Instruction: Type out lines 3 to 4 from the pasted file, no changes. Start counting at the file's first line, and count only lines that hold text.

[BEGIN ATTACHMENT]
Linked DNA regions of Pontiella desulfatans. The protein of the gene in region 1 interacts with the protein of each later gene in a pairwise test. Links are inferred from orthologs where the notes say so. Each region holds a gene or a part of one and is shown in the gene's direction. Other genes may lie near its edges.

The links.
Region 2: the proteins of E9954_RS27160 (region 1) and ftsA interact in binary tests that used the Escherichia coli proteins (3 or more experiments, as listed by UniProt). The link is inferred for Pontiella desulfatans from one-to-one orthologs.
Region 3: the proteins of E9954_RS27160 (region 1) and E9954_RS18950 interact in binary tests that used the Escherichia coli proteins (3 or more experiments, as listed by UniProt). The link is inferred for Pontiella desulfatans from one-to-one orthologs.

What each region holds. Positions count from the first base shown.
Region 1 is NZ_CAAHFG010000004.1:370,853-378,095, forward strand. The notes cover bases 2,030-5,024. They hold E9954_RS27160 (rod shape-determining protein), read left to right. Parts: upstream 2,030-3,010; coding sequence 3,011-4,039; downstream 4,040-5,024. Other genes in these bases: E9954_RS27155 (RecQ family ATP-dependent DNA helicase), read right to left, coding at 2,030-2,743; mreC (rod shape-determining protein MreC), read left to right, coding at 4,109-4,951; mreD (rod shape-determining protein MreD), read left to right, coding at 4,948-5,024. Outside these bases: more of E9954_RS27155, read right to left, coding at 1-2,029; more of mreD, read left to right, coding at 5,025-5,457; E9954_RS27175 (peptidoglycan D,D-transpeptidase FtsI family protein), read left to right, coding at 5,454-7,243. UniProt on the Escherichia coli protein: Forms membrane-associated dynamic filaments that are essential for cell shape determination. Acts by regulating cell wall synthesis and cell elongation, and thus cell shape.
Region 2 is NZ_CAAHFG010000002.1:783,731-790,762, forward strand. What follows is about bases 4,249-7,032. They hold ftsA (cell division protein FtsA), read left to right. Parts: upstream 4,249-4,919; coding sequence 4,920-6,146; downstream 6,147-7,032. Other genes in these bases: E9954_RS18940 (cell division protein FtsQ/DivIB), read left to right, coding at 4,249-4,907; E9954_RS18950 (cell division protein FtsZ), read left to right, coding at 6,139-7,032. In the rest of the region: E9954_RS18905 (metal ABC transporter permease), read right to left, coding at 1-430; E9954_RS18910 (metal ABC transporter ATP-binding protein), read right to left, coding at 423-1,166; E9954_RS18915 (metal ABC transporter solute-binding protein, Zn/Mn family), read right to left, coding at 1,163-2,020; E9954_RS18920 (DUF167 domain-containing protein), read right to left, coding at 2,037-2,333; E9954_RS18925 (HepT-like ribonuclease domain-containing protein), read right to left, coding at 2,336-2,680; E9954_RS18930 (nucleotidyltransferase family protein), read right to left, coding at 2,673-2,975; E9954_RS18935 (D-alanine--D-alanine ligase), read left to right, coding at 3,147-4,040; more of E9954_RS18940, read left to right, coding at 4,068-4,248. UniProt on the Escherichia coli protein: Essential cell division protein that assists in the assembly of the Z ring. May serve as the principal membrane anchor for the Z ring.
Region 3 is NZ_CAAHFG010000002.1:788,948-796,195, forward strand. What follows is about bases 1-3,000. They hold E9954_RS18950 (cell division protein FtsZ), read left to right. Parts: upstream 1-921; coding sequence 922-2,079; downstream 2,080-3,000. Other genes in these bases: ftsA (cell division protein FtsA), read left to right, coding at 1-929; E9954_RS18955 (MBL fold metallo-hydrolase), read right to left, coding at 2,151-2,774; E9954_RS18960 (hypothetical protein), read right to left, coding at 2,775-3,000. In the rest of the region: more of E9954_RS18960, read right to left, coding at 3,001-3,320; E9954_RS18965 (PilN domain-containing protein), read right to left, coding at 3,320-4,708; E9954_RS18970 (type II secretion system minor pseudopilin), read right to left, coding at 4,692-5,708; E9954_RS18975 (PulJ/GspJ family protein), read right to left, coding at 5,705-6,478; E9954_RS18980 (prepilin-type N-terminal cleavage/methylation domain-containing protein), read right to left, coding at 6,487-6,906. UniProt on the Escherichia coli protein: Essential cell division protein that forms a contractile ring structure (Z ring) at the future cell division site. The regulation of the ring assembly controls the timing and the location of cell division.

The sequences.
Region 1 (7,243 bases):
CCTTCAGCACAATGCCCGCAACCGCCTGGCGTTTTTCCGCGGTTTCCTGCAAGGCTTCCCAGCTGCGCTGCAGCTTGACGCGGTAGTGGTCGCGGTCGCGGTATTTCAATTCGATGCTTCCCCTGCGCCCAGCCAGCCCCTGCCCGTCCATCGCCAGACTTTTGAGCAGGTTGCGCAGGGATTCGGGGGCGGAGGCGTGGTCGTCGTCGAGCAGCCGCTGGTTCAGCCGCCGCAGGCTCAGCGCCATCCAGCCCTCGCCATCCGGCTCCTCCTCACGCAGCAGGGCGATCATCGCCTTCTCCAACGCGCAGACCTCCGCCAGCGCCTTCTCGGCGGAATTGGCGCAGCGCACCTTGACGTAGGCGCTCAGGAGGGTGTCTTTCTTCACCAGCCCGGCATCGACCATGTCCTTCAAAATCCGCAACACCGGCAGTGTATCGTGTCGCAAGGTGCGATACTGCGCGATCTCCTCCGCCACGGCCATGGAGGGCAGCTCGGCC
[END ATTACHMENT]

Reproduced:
Region 2: the proteins of E9954_RS27160 (region 1) and ftsA interact in binary tests that used the Escherichia coli proteins (3 or more experiments, as listed by UniProt). The link is inferred for Pontiella desulfatans from one-to-one orthologs.
Region 3: the proteins of E9954_RS27160 (region 1) and E9954_RS18950 interact in binary tests that used the Escherichia coli proteins (3 or more experiments, as listed by UniProt). The link is inferred for Pontiella desulfatans from one-to-one orthologs.